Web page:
We’ve visited the Anti-Capitalist demonstration in Mannheim in 26 Sep. 2009 and these are our impressions.
One of my latest attempts to figure out the Anarchist circles in my current place of residence, as an expat without a good grasp of the language, was to visit the anti-capitalist demonstration that happened yesterday noon in Mannheim. This was the first time I’ve seen such a demonstration in Germany so I wasn’t exactly certain what to expect, as my experience with it is mostly from Greece. A contact informed me to “expect repression and german demo laws” so the start was a bit ominous.
Unfortunately on the way there, we were a bit lost in finding our way around Mannheim so we ended up coming a bit late to the fun (about 20 mins) but hopefully the shouts and slogans of the demonstrators led us to the place everything was happening.
By far, the very first thing one notices is the very strong police presence. There were about 150-200 Anarchists in the middle, surrounded with banners and all around them where at least 50-100 policemen. The way the police had formed a wall around them was making it painfully obvious that this was a group of people “normal citizens” shouldn’t be interacting with. The feeling of domination by the police was painfully obvious as they were trying to contain the protesters.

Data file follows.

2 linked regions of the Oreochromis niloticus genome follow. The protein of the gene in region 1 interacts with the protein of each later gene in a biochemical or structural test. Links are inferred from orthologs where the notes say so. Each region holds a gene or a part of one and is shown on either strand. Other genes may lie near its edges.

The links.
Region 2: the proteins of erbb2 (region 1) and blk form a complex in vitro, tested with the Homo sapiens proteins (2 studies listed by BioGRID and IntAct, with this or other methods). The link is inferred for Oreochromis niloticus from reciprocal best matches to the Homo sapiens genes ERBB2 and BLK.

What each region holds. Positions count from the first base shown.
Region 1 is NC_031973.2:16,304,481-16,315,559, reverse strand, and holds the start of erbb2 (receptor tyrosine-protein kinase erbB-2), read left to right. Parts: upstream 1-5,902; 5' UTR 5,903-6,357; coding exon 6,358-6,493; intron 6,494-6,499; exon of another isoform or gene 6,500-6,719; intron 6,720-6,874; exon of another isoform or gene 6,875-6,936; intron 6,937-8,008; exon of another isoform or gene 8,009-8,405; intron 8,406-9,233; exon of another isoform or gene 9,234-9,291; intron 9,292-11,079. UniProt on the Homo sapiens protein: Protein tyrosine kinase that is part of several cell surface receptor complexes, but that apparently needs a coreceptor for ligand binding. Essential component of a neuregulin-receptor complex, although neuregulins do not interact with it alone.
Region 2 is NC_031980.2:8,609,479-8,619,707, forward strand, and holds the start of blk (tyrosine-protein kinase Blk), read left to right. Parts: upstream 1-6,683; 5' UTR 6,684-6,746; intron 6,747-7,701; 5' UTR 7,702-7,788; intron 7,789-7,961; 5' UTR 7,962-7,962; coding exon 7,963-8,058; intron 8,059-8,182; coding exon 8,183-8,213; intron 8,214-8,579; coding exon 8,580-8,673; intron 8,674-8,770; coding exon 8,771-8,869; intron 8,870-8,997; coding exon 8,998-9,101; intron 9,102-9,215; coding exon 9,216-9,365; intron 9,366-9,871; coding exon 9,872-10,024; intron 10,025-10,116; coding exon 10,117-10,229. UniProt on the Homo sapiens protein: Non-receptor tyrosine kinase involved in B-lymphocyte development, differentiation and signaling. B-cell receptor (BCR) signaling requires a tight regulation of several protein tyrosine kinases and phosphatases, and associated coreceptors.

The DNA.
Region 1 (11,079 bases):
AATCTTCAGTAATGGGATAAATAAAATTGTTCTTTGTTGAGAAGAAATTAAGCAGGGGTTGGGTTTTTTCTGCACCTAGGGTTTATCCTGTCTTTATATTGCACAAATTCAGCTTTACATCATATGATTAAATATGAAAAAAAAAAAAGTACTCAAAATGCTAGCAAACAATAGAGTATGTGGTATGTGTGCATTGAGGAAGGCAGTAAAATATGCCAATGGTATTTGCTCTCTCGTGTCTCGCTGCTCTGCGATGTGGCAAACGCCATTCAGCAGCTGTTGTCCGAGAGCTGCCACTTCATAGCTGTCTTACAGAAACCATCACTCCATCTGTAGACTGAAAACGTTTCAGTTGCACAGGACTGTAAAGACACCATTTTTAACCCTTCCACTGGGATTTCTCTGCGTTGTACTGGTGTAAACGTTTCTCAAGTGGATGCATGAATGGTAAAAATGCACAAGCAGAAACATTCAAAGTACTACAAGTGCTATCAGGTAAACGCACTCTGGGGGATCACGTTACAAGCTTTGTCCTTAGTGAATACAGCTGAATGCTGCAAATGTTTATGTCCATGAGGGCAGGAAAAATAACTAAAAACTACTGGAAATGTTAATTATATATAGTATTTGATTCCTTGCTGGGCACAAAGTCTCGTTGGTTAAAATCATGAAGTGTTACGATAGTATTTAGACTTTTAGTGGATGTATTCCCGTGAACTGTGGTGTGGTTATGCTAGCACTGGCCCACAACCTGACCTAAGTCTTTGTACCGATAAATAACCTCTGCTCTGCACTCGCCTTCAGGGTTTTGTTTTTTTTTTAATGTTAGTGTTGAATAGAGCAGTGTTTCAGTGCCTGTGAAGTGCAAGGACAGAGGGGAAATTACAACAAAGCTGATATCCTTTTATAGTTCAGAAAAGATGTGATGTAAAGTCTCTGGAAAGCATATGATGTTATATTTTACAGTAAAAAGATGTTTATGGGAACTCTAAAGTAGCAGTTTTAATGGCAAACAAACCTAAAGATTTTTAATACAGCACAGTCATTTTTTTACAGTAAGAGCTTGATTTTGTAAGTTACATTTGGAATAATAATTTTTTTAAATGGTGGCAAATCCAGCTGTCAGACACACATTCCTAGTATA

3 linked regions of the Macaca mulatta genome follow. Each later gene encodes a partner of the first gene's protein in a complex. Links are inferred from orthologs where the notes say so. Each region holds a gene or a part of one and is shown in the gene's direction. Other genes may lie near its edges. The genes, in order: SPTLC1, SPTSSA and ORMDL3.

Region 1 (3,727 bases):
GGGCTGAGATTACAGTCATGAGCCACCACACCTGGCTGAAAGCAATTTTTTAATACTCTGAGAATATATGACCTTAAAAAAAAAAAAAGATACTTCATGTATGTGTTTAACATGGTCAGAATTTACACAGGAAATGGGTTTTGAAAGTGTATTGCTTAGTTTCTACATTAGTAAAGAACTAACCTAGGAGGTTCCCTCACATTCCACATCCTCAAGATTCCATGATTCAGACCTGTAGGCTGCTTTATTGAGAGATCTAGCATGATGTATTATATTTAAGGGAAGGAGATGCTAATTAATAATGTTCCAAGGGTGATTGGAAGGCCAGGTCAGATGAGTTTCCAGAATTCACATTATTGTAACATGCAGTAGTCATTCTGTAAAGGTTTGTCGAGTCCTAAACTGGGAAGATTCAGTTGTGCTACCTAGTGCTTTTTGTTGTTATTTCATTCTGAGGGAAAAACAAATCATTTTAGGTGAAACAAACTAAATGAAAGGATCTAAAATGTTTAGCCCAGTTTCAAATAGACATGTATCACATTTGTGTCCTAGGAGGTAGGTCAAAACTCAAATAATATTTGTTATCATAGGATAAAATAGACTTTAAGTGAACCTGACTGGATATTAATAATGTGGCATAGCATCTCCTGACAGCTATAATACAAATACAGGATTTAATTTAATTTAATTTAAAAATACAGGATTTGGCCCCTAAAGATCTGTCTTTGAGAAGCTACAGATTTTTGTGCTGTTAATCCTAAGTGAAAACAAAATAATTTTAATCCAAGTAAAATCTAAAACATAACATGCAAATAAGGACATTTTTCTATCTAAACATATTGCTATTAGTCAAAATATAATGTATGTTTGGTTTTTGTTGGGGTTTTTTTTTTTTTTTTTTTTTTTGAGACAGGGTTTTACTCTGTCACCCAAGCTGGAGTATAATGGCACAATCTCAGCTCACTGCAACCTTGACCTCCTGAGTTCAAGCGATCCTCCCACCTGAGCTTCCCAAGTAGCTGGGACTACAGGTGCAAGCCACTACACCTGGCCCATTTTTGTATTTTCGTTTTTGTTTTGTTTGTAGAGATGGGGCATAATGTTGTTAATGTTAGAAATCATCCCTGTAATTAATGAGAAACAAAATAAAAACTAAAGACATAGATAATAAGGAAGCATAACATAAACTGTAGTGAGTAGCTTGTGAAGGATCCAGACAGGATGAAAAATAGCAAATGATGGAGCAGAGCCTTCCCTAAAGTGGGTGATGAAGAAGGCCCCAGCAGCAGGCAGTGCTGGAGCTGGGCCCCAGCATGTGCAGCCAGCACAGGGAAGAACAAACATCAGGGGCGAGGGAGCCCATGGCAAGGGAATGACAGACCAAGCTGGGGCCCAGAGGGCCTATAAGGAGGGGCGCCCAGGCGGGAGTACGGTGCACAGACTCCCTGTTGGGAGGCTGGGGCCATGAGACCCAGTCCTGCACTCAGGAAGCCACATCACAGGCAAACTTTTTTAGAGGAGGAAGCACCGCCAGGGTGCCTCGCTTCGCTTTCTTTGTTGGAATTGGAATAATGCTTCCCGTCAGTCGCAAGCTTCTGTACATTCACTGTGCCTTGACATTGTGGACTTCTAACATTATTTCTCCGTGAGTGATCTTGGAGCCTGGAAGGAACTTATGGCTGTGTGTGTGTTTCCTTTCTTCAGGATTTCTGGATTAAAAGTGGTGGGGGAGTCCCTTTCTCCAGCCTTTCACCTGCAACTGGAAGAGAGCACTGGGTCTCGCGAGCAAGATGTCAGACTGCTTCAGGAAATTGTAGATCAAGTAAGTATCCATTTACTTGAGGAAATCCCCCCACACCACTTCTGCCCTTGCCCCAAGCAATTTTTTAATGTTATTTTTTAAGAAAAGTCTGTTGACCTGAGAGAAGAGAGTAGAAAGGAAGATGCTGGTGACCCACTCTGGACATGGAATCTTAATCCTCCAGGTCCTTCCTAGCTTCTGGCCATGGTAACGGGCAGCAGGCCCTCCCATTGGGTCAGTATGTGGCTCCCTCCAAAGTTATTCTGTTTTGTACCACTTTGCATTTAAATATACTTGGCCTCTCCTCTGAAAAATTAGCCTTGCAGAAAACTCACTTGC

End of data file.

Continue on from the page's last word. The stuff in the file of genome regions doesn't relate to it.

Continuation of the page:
It’s difficult to explain how much implied threat such a police presence registered. For all non-Anarchist onlookers, the police block gave all the “right signals” the state wanted to pass, that the people contained therein where dangerous elements you must be protected from. Furthermore, the heavy use of cameras all around the protestors and also towards onlookers made it even more obvious that your presence there was being noted, even if you were simply curious as to what the whole thing was all about. “Nothing to see here, move along. If you don’t then perhaps you need to be watched” was the feeling I was receiving.
Proof of such sentiments was further provided by Liriel, as an outsider looking in and with experience in previous German protests, she informed me that she’s never felt so threated before in her life for simply being in a public location, watching the proceedings. The police’s implied “You shouldn’t be here” attitude was very hard to ignore to such an extend that you’ll probably be reading soon another post in the Division by Zer0 written by Liriel about the whole thing.
If that wasn’t enough, the police made it painfully clear who is supposed to be watching whom here. As soon as I tried to take some pictures of the police presence, an officer walked over to me and in no uncertain terms made it clear to me that if I was to take one more picture of the police, he was going to take my camera and smash it. His hostility was unmistakable and during the protest, I saw him do the same thing to other onlookers 2-3 more times. Needless to say that didn’t stop us from taking pictures but only made us do it less obviously.